Biden: US Combat Troops Will Leave Iraq By End of Year

The United States' combat mission will end in Iraq by the end of the year, President Joe Biden confirmed to reporters on Monday—signaling an official change in the country's role in the fight against the Islamic State terrorists there.

"We're not going to be, by the end of the year, in a combat mission," Biden said during a meeting with Prime Minister Mustafa Al-Kadhimi of Iraq.

Monday marked the fourth meeting of what's been dubbed the U.S.-Iraq Strategic Dialogue in Washington—the second of the Biden administration.

The White House has not provided additional details on what it's broadly describing as an effort to shift to security and training missions—a "change in mission" that had been anticipated for some time and is fully-backed by Iraq.

White House press secretary Jen Psaki told reporters that when the United States began the dialogue with Iraqi leaders, there were about 9,000 troops there.

"We are now at about 2,500 U.S. forces in Iraq," she said. "We are there, of course, at Iraq's invitation to improve the capacity of Iraqi Security Forces and help them in the fight against ISIS."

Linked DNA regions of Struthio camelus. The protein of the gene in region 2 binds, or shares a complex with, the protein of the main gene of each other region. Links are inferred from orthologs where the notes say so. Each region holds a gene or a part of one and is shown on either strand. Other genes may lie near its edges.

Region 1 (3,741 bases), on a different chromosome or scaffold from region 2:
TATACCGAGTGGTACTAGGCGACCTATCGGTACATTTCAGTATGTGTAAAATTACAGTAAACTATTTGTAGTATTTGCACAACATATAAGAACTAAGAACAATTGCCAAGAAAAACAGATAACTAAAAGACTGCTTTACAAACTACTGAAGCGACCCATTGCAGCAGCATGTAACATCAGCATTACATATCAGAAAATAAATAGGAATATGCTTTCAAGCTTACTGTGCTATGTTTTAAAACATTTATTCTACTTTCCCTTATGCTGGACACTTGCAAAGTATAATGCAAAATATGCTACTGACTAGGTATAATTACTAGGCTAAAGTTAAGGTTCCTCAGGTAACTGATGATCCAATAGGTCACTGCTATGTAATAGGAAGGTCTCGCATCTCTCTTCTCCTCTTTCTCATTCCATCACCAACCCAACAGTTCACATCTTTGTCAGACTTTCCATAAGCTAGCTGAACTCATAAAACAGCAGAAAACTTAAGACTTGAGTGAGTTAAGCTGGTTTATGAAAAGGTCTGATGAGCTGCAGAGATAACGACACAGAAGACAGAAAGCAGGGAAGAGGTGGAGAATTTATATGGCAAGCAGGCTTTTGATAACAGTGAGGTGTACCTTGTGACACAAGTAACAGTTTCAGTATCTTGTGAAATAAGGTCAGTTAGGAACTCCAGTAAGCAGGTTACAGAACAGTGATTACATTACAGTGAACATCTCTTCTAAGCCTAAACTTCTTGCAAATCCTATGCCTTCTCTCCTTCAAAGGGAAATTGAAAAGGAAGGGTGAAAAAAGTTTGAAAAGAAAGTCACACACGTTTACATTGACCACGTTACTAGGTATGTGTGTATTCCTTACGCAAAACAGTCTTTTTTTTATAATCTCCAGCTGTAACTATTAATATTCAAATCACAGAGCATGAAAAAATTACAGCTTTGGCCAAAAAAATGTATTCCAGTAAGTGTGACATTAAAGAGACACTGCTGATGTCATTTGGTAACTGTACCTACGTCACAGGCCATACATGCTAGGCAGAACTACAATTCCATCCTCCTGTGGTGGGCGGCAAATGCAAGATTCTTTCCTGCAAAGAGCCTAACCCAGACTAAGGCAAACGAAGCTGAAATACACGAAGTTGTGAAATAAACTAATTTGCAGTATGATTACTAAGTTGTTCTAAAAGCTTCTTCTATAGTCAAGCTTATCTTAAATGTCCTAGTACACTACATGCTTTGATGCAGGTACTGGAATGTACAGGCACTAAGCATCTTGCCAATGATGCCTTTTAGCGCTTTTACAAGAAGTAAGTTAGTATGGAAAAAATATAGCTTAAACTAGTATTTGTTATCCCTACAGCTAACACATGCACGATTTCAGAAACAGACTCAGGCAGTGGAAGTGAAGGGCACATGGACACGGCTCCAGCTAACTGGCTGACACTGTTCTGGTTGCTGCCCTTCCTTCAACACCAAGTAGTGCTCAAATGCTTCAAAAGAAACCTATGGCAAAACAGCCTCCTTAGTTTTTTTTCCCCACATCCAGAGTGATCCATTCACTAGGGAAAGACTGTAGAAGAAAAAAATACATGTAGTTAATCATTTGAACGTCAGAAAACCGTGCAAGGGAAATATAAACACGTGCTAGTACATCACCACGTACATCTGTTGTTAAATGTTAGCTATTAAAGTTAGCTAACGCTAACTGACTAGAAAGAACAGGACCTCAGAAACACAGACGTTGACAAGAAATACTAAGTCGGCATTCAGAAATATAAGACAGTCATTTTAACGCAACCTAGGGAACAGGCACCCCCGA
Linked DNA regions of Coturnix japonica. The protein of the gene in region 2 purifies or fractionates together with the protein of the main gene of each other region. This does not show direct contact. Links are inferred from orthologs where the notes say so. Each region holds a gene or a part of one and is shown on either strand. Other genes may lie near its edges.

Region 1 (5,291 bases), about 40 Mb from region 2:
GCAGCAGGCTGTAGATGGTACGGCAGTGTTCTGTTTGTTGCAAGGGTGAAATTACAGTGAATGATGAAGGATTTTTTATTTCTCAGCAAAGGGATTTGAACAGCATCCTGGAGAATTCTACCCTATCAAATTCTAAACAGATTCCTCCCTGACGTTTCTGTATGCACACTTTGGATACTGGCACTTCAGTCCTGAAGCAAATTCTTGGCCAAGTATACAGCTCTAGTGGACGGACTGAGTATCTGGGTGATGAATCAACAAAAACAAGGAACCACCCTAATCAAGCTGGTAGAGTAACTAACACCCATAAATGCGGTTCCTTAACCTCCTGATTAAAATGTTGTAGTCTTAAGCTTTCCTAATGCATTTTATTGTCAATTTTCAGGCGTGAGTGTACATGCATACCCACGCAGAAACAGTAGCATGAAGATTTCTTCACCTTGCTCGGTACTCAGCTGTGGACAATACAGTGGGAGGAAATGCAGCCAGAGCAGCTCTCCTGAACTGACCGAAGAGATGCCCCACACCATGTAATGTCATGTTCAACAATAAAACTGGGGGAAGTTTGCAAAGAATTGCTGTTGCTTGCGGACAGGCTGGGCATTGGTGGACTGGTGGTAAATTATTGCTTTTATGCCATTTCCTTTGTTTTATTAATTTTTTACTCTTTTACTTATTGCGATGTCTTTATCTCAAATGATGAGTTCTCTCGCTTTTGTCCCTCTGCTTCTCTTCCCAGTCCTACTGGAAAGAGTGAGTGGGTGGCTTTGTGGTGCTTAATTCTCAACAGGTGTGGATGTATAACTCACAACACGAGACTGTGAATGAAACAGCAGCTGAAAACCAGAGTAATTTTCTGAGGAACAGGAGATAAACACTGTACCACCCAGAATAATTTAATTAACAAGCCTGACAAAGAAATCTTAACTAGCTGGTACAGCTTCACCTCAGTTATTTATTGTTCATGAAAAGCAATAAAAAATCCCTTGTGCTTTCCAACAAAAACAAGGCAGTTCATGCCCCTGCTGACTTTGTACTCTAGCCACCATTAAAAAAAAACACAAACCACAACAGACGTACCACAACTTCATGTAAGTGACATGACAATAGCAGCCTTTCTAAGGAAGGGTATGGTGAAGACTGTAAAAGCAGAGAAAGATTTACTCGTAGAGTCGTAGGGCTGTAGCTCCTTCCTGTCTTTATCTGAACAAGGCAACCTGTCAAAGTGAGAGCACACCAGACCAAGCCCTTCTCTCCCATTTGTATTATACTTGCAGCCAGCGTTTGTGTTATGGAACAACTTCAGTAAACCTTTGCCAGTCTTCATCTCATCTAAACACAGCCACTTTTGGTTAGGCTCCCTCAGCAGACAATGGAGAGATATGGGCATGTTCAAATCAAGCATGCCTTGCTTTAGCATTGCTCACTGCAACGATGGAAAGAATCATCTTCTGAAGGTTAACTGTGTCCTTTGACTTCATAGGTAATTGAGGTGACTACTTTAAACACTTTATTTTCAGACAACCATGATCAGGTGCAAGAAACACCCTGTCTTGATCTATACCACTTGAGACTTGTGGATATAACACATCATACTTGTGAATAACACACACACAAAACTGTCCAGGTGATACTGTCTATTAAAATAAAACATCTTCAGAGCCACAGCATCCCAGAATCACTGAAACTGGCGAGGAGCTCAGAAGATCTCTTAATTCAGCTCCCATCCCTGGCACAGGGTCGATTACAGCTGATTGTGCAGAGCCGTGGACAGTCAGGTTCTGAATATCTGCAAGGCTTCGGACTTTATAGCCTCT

It's unclear how many members of the U.S. military will remain in Iraq and whether some military members currently in combat roles will shift to the new strategic roles.

"The numbers will be driven by what is needed for the mission over time," Psaki said. "It is more about moving to a more advising and training capacity from what we have had over the last several years—that is what the Iraqi leadership have conveyed they want to see on the ground."

Biden said specific details are still being hashed out on the mission change.

"Iraq has been a vital partner of the United States for some time now in the Middle East," he said. "The sacrifices that so many have made to build the U.S.-Iraq partnership has been real, and it's consequential."

The president's late son, Beau, was stationed in Iraq in the Army National Guard.

"The U.S-Iraqi strategic dialogue is about commitments that expand our cooperation on issues like healthcare, climate, energy," Biden said, also noting the U.S. is sending half a million doses of the COVID-19 vaccine to the Middle Eastern country.

Al-Kadhimi acknowledged "all the blood and treasure that America has given for a free and democratic Iraq," as the country has been battling Iran-backed ISIS fighters.

"Together we fight to defeat Daesh—ISIS," al-Kadhimi said. "And I'd like to thank the American people on behalf of all Iraq's people."

He said he feels that today the country's relationship with the U.S. "is stronger than ever."

"Our partnership exists for economy, the environment, health, education, culture and more," he said.

US Combat Troops Leaving Iraq By 2021
The White House has not provided additional details on what it's broadly describing as an effort to shift from combat missions to security and training missions. U.S. President Joe Biden, right, meets with Iraqi Prime Minister Mustafa Al-Kadhimi in the Oval Office of the White House in Washington, D.C., Monday. SAUL LOEB / AFP/Getty Images